We got to hear the alarms from the locks go off, signaling they were about to open. We saw the yellow handrails on top of those locks go down automatically (they are there in case men need to walk across, but no one is walking across while the locks open). We watched the ship go from stationary to moving into the locks in minutes, and then the locks close as the water fills. We weren’t going to have the time to sit here and watch the locks fill with 26,000 gallons of water, but it was neat to see it in process. And then there were ships all lined up through the canal, awaiting their turn.
When these ships first enter the canal on the Atlantic side, a local pilot here in Panama boards the ship and guides it through the entire 8-to-10-hour journey through the canal. They also rotate days for ships to go the other way. When the ships are in most of the canal, especially through the locks, it’s so narrow only one ship could pass through. It’s a one-way zone through the locks!
Of note and news to me when I got here: About five years ago, in 2016, a second set of locks -- a few miles in sight away from us and a little higher elevation - were opened - they were built by the Panamanians and it’s my understanding they also allow some larger ships to pass through than the original canal locks allowed. Because those new locks are also more modern, they also created a way for the water to recycle rather than pour out to the ocean as the original locks do.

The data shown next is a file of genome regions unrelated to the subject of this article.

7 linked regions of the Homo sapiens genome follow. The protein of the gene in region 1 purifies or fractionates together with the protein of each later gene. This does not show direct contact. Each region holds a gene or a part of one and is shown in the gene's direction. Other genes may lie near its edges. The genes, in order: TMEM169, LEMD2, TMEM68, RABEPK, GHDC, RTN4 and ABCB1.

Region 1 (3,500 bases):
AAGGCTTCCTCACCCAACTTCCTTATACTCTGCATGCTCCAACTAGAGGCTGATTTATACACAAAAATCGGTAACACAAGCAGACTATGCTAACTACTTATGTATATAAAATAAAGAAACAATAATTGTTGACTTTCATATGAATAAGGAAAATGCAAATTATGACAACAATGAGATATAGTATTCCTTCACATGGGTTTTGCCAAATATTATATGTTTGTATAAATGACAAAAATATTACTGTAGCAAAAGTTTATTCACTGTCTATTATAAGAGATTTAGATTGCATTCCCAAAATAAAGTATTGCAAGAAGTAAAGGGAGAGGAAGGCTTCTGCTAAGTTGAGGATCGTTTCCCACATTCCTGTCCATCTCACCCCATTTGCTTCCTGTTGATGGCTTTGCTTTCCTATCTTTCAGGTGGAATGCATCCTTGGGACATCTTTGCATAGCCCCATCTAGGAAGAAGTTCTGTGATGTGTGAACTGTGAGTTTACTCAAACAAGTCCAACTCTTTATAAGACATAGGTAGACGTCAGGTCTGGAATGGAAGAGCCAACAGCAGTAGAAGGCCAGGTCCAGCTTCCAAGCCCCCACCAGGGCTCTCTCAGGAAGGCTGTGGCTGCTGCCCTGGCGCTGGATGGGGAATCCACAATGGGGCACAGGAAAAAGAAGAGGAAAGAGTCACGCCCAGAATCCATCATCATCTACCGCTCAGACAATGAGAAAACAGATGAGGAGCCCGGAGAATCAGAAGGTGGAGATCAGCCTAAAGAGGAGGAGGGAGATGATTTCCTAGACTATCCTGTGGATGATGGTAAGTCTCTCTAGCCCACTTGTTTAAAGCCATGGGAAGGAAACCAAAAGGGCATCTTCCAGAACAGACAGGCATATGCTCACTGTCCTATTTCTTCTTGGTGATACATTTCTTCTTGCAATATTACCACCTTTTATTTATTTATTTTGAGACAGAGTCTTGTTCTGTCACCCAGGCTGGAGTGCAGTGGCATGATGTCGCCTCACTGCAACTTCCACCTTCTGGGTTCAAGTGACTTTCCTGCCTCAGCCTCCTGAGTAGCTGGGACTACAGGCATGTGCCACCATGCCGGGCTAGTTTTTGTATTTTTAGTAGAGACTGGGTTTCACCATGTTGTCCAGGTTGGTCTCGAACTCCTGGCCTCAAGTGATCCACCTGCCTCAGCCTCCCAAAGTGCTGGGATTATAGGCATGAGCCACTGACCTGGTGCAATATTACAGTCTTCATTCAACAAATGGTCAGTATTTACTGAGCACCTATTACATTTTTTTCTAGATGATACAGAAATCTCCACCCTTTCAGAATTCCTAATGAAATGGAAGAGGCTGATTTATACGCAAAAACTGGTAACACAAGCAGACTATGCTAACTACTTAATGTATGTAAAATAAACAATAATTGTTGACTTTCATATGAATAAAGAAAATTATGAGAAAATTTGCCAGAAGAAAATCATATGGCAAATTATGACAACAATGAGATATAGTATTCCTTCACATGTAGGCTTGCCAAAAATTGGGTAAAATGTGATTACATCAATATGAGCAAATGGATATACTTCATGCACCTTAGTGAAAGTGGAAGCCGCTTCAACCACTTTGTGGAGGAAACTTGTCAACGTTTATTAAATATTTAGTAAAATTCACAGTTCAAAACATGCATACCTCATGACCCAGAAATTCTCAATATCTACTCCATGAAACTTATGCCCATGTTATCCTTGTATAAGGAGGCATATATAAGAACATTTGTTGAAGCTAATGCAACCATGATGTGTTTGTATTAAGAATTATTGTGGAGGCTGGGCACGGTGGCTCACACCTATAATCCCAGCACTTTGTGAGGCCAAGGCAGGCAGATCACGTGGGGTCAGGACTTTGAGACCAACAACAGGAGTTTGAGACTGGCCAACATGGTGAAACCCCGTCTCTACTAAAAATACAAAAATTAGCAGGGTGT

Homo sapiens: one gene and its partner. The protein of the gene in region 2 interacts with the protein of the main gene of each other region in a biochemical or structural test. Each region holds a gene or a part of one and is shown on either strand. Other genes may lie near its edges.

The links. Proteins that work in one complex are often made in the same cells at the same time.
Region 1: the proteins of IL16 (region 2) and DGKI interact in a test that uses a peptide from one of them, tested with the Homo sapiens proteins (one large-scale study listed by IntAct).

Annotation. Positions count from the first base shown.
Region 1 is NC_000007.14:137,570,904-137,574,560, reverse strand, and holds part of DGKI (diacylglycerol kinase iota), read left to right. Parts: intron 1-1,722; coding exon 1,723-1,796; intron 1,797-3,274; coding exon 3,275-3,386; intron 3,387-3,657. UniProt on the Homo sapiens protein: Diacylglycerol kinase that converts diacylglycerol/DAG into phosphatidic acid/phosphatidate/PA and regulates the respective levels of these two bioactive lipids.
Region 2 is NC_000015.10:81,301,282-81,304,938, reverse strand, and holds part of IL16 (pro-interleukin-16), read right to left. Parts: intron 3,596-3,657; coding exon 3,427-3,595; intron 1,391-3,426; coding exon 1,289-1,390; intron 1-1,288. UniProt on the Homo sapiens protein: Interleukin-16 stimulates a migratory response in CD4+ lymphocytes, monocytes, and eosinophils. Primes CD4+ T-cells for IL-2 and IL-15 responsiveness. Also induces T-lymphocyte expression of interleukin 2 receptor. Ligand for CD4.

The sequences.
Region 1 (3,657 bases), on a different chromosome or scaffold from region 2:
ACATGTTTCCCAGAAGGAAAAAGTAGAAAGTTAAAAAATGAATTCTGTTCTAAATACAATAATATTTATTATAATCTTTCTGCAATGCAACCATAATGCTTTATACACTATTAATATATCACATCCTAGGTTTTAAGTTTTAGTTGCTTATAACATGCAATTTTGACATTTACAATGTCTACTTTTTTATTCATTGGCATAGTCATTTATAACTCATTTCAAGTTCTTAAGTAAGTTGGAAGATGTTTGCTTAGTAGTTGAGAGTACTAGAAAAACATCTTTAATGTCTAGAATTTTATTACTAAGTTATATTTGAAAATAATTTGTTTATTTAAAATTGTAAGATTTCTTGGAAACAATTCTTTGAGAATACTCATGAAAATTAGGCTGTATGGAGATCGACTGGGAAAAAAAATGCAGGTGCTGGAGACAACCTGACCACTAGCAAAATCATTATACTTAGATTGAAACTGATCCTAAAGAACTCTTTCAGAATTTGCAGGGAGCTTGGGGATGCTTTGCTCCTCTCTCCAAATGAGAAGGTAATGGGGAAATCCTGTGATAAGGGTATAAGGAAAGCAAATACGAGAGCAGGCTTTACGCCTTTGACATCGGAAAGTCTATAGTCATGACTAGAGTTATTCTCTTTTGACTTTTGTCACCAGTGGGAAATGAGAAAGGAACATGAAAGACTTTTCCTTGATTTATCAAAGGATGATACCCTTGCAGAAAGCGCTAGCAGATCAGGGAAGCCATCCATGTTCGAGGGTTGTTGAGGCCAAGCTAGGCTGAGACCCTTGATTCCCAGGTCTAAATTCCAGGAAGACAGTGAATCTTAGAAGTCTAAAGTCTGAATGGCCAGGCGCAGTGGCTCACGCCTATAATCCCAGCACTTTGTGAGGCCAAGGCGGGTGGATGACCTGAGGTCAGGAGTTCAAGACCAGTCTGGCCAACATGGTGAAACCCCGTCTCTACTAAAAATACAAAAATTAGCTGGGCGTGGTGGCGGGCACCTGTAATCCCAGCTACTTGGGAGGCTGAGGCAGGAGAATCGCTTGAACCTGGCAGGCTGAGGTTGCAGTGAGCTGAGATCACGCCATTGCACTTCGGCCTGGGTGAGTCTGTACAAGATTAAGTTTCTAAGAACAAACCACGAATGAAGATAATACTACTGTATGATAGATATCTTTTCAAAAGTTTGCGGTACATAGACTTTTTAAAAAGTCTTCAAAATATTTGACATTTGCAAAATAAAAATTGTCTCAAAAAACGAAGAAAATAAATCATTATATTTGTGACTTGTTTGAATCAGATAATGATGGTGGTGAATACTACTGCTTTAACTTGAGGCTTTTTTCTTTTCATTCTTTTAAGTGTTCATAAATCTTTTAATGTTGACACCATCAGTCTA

But hey, both of these sets of locks are just an awe-inspiring creation of man. I was quietly reflecting on all the men -- 24,000 at one time -- that were here working to make this happen. And the 5,000 that died here trying. Americans, Panamanians, West Indians -- and let’s not forget about the thousands of French and other West Indians who died trying to create the canal on the first attempt in the 1880s. And here these ships are just cruising through, about 40 per day, constantly, 24 hours a day, 7 days a week.
“The canal never stops,” as they say.
Once we finished here, Chris drove us a mile or so down the road so we could get a look from the other angle before the ships enter the last set of locks. From there, he drove through complexes built by the Americans, mostly simply for the Americans. These are the nice homes, recreational fields, and social halls that were built to incentivize the American workers and their families to stay here longer and live a more comfortable life while building the canal. I was amazed at how large these complexes were. I imagined a few buildings here and there, but there were hundreds -- and not to mention the hundreds (if not thousands?) of homes that were built.